Getting out into the backcountry with your overland vehicle for a few days or a few weeks is the perfect way to recharge your internal batteries and give you a new outlook on life. But the question we often get is, “How do you recharge your physical batteries while you’re in the wilderness?”
Today’s overlander has tons of gadgets and devices to make backcountry travel both safer and easier. From GPS devices, tablets, and phones for navigation, to 12v refrigerators for provisions, cameras, and drones for trip documentation, computers, and Starlink internet for work, and camp lighting for ambiance, the one thing you’re almost always in need of while in the backcountry is power for your gear.
To generate that power, you can do one (or more) of a few things; you can idle your engine to recharge your house batteries off the alternator – though that decreases your range and fills your campsite with exhaust. You can carry a gasoline-powered generator (and the necessary fuel), but that is heavy and smelly, and the sound of a generator in the backcountry is one of the worst sounds I’ve ever heard. One can also pre-charge a battery bank at home for use while they’re off the grid. If generators and battery banks are more your speed, I’d highly recommend our Editor’s Choice article on the best Overland Generators, which I’ve linked below.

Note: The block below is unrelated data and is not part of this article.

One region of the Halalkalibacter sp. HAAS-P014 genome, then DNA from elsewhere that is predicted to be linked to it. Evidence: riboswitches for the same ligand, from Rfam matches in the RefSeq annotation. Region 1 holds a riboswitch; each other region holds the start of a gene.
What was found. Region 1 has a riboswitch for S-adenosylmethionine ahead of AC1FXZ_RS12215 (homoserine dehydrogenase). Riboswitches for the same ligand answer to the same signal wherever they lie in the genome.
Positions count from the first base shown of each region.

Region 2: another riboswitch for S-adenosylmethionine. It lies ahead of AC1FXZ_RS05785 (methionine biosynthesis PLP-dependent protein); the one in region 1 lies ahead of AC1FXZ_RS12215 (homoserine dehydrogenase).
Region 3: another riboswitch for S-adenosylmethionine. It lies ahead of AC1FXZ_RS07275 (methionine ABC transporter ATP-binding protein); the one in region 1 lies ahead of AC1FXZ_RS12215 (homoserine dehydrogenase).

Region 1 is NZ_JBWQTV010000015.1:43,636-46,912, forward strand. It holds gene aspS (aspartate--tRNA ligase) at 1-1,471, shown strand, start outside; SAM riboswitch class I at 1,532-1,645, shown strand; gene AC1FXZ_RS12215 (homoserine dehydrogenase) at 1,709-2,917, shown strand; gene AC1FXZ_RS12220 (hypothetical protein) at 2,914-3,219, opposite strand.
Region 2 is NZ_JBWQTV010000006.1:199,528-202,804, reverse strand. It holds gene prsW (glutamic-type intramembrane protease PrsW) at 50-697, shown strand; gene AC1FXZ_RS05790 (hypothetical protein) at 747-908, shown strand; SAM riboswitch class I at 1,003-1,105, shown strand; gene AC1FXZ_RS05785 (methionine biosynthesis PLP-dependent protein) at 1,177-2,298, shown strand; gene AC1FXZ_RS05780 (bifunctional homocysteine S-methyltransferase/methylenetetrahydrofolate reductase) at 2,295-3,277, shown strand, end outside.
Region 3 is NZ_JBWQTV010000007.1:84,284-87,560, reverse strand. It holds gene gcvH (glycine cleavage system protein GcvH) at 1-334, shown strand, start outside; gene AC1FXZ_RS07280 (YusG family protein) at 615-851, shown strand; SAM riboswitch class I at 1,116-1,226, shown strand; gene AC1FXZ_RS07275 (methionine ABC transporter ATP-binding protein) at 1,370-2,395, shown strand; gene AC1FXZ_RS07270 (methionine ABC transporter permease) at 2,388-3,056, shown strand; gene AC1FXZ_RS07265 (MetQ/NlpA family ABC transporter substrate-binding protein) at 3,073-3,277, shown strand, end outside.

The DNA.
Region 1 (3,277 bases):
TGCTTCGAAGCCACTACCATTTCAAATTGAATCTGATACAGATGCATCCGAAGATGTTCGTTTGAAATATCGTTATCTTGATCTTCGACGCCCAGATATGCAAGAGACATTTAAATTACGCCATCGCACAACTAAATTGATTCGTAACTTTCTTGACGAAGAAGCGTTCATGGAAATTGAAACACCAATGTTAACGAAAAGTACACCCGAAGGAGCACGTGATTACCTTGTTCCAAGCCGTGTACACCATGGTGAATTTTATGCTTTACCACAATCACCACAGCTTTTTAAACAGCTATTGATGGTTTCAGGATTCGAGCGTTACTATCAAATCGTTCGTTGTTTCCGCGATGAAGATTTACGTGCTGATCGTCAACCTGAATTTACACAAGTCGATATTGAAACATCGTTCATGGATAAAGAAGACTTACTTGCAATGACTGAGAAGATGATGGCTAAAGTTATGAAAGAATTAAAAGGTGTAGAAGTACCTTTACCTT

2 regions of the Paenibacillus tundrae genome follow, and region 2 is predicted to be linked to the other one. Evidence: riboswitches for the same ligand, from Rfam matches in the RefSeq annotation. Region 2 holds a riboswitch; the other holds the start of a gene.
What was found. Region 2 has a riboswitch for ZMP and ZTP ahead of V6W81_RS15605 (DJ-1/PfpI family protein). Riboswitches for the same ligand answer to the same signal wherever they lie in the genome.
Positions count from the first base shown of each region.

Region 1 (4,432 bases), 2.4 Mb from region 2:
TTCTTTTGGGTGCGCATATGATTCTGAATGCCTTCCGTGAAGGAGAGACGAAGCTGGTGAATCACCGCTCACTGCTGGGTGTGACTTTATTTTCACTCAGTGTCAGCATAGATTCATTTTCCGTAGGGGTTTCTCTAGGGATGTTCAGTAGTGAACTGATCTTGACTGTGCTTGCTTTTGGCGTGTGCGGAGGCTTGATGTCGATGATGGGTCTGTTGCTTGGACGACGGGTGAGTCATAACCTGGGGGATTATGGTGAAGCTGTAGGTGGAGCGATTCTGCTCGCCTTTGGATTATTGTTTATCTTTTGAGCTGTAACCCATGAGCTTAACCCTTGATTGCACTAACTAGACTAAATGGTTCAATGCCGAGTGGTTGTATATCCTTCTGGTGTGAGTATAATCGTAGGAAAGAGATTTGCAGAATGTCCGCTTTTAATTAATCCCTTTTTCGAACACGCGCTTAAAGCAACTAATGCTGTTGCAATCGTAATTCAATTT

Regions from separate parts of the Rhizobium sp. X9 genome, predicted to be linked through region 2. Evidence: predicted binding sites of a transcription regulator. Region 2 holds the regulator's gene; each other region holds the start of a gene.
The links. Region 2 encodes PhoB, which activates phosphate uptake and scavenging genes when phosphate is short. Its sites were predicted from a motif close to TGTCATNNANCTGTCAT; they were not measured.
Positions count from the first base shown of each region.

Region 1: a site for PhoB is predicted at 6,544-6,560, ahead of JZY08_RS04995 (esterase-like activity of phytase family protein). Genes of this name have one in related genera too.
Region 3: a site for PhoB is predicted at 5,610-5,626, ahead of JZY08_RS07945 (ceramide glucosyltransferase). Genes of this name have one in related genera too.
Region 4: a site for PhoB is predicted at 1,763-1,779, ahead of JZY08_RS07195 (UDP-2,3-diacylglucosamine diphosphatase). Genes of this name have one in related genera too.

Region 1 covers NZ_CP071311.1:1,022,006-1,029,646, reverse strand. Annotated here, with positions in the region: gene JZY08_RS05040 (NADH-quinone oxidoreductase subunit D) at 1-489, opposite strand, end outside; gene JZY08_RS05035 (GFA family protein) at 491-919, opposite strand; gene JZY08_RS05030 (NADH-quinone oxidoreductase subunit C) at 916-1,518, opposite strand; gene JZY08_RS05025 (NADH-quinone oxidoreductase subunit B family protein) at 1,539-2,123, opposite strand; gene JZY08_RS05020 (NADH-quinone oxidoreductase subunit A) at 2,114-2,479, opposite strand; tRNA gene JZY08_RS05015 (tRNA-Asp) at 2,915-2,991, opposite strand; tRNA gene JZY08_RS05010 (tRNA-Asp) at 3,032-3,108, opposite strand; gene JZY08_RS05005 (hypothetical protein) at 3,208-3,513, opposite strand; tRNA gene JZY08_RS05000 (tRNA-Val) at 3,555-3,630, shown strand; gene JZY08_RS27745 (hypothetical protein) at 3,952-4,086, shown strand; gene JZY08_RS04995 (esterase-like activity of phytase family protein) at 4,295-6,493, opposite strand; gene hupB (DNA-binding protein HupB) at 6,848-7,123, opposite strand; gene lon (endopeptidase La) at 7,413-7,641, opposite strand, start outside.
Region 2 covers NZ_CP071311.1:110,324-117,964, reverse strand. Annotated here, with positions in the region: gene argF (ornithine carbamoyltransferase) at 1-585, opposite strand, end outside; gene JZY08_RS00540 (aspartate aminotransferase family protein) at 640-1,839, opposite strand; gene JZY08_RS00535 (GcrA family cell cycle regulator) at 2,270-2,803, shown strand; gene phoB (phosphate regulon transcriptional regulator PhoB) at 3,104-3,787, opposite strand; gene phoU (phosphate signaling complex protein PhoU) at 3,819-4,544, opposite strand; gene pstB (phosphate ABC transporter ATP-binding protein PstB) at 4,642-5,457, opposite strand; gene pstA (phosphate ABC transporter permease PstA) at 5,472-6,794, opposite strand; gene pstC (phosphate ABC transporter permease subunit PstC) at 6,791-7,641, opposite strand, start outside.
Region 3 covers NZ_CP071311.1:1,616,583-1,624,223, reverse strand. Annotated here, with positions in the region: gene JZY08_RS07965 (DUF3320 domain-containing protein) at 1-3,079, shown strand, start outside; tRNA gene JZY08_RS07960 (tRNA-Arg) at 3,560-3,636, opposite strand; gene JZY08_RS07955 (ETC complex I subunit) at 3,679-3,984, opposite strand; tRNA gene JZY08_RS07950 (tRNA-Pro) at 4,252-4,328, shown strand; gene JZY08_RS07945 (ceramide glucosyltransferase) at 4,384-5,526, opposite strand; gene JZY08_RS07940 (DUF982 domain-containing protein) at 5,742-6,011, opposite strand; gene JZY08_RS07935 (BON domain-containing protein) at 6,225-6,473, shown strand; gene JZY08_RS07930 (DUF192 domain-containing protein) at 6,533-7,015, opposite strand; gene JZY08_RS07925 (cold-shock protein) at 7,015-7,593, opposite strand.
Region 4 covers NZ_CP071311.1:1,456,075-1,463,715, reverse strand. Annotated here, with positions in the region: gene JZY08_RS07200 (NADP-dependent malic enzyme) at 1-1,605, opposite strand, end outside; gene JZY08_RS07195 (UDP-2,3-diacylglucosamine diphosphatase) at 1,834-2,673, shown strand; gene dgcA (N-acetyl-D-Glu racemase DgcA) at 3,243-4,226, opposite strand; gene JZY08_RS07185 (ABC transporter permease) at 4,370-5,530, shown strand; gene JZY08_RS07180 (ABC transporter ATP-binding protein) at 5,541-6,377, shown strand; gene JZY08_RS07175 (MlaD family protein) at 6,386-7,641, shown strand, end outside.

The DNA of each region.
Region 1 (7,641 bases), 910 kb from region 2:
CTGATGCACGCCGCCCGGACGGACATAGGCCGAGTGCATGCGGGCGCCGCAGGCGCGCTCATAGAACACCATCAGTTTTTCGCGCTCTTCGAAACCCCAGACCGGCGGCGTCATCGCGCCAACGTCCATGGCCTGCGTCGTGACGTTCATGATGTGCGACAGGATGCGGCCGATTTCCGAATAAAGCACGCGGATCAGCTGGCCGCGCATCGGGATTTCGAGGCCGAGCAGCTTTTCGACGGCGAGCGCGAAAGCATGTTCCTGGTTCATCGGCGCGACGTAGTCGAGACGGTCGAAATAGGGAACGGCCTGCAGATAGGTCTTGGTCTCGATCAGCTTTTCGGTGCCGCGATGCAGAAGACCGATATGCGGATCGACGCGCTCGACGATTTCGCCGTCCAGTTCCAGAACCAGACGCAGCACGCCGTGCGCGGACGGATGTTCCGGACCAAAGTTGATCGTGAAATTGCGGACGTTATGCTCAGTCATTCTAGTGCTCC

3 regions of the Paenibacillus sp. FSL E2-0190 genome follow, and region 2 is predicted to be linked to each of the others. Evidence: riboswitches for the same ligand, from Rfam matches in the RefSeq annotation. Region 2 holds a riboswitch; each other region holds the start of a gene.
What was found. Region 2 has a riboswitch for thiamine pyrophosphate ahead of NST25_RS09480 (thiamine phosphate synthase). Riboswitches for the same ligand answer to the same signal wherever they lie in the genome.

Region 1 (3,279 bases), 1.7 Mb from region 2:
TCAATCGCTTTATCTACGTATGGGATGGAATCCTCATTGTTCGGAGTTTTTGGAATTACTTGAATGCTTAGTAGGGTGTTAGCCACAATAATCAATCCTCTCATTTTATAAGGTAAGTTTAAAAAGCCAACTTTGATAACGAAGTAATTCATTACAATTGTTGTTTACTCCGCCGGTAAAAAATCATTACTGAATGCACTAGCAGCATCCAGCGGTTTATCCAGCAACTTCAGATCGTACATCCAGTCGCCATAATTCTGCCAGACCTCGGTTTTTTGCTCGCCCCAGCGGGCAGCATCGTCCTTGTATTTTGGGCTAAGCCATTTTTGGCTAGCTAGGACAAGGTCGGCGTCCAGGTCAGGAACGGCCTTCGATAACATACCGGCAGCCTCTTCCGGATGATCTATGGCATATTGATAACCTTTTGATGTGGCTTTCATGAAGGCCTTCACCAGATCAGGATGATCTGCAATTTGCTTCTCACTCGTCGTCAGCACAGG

How To Solar Power Your Overland Journey
For those looking for a longer-term solution to generate, manage, and store electricity while on your overland journeys, you’ve probably already contemplated designing a solar power system for your rig so the sun can power your adventures. Admittedly, getting educated about solar products is a long and arduous process, but I’m hoping to make it a bit easier for you, so let’s dive in.
Solar System Components
All solar power systems can be broken down into three components; photovoltaic solar panels – which capture the sun’s rays, a charge controller – which converts and directs electrical current to make it useful, and batteries – which stores excess current for later use. All of these pieces are connected via a wiring system. Let’s take a look at each of these components.
Solar panels are rated by power output and efficiency. Output is rated in watts – with most falling in the range of 60 watts to 200 watts. You’ll want to know a couple of things before choosing the wattage necessary for your energy needs; How much energy (measured in amps) do you use on average each day? Factor in everything that draws power on your rig – from your phone to your fridge. How many hours of sunlight can you expect daily? If you’re traveling in the winter or in shaded forests, your efficiency is severely limited. Lastly, you’ll need to know how much battery storage you will have.